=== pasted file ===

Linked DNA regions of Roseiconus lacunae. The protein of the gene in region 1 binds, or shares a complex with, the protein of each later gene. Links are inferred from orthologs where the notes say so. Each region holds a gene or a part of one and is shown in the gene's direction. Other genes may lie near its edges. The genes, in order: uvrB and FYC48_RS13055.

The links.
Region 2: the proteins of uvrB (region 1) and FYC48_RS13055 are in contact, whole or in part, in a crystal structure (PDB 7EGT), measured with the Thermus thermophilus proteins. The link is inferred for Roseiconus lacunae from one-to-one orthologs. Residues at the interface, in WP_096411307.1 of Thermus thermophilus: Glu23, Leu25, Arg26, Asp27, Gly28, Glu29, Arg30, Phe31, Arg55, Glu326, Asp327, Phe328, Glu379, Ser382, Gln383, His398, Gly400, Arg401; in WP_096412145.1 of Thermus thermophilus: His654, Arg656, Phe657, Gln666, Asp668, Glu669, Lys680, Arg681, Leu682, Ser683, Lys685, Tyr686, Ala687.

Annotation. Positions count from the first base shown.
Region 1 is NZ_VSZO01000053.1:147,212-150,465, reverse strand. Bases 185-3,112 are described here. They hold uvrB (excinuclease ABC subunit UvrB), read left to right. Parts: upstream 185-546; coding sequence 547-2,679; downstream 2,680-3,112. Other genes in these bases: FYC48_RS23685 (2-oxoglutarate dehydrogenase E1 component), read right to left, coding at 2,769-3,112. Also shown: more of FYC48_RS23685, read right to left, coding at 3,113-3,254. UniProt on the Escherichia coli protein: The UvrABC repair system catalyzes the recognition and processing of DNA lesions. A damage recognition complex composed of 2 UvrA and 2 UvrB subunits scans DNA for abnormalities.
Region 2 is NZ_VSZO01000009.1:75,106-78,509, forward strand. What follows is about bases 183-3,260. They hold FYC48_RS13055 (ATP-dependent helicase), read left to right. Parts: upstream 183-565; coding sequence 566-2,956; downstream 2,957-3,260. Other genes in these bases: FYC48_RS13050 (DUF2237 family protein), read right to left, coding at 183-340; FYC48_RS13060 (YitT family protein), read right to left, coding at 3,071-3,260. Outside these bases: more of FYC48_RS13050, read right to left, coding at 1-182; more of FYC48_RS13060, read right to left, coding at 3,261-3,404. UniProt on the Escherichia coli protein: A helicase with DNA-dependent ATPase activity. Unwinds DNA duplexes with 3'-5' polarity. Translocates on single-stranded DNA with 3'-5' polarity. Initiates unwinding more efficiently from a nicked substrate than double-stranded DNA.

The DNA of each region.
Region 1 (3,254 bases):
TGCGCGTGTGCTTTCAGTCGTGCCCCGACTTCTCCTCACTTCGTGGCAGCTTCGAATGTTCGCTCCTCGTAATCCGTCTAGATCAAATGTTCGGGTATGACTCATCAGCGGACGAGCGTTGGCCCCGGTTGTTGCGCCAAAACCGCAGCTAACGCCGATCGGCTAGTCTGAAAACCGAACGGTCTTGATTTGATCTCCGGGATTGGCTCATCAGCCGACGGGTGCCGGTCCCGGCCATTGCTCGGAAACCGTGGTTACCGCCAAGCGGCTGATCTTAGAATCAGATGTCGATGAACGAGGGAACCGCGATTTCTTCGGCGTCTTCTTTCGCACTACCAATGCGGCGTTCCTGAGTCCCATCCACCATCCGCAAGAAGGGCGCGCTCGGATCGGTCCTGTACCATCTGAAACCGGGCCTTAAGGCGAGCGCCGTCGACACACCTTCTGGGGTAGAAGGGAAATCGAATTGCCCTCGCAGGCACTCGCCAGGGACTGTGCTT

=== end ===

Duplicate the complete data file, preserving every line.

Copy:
Linked DNA regions of Roseiconus lacunae. The protein of the gene in region 1 binds, or shares a complex with, the protein of each later gene. Links are inferred from orthologs where the notes say so. Each region holds a gene or a part of one and is shown in the gene's direction. Other genes may lie near its edges. The genes, in order: uvrB and FYC48_RS13055.

The links.
Region 2: the proteins of uvrB (region 1) and FYC48_RS13055 are in contact, whole or in part, in a crystal structure (PDB 7EGT), measured with the Thermus thermophilus proteins. The link is inferred for Roseiconus lacunae from one-to-one orthologs. Residues at the interface, in WP_096411307.1 of Thermus thermophilus: Glu23, Leu25, Arg26, Asp27, Gly28, Glu29, Arg30, Phe31, Arg55, Glu326, Asp327, Phe328, Glu379, Ser382, Gln383, His398, Gly400, Arg401; in WP_096412145.1 of Thermus thermophilus: His654, Arg656, Phe657, Gln666, Asp668, Glu669, Lys680, Arg681, Leu682, Ser683, Lys685, Tyr686, Ala687.

Annotation. Positions count from the first base shown.
Region 1 is NZ_VSZO01000053.1:147,212-150,465, reverse strand. Bases 185-3,112 are described here. They hold uvrB (excinuclease ABC subunit UvrB), read left to right. Parts: upstream 185-546; coding sequence 547-2,679; downstream 2,680-3,112. Other genes in these bases: FYC48_RS23685 (2-oxoglutarate dehydrogenase E1 component), read right to left, coding at 2,769-3,112. Also shown: more of FYC48_RS23685, read right to left, coding at 3,113-3,254. UniProt on the Escherichia coli protein: The UvrABC repair system catalyzes the recognition and processing of DNA lesions. A damage recognition complex composed of 2 UvrA and 2 UvrB subunits scans DNA for abnormalities.
Region 2 is NZ_VSZO01000009.1:75,106-78,509, forward strand. What follows is about bases 183-3,260. They hold FYC48_RS13055 (ATP-dependent helicase), read left to right. Parts: upstream 183-565; coding sequence 566-2,956; downstream 2,957-3,260. Other genes in these bases: FYC48_RS13050 (DUF2237 family protein), read right to left, coding at 183-340; FYC48_RS13060 (YitT family protein), read right to left, coding at 3,071-3,260. Outside these bases: more of FYC48_RS13050, read right to left, coding at 1-182; more of FYC48_RS13060, read right to left, coding at 3,261-3,404. UniProt on the Escherichia coli protein: A helicase with DNA-dependent ATPase activity. Unwinds DNA duplexes with 3'-5' polarity. Translocates on single-stranded DNA with 3'-5' polarity. Initiates unwinding more efficiently from a nicked substrate than double-stranded DNA.

The DNA of each region.
Region 1 (3,254 bases):
TGCGCGTGTGCTTTCAGTCGTGCCCCGACTTCTCCTCACTTCGTGGCAGCTTCGAATGTTCGCTCCTCGTAATCCGTCTAGATCAAATGTTCGGGTATGACTCATCAGCGGACGAGCGTTGGCCCCGGTTGTTGCGCCAAAACCGCAGCTAACGCCGATCGGCTAGTCTGAAAACCGAACGGTCTTGATTTGATCTCCGGGATTGGCTCATCAGCCGACGGGTGCCGGTCCCGGCCATTGCTCGGAAACCGTGGTTACCGCCAAGCGGCTGATCTTAGAATCAGATGTCGATGAACGAGGGAACCGCGATTTCTTCGGCGTCTTCTTTCGCACTACCAATGCGGCGTTCCTGAGTCCCATCCACCATCCGCAAGAAGGGCGCGCTCGGATCGGTCCTGTACCATCTGAAACCGGGCCTTAAGGCGAGCGCCGTCGACACACCTTCTGGGGTAGAAGGGAAATCGAATTGCCCTCGCAGGCACTCGCCAGGGACTGTGCTT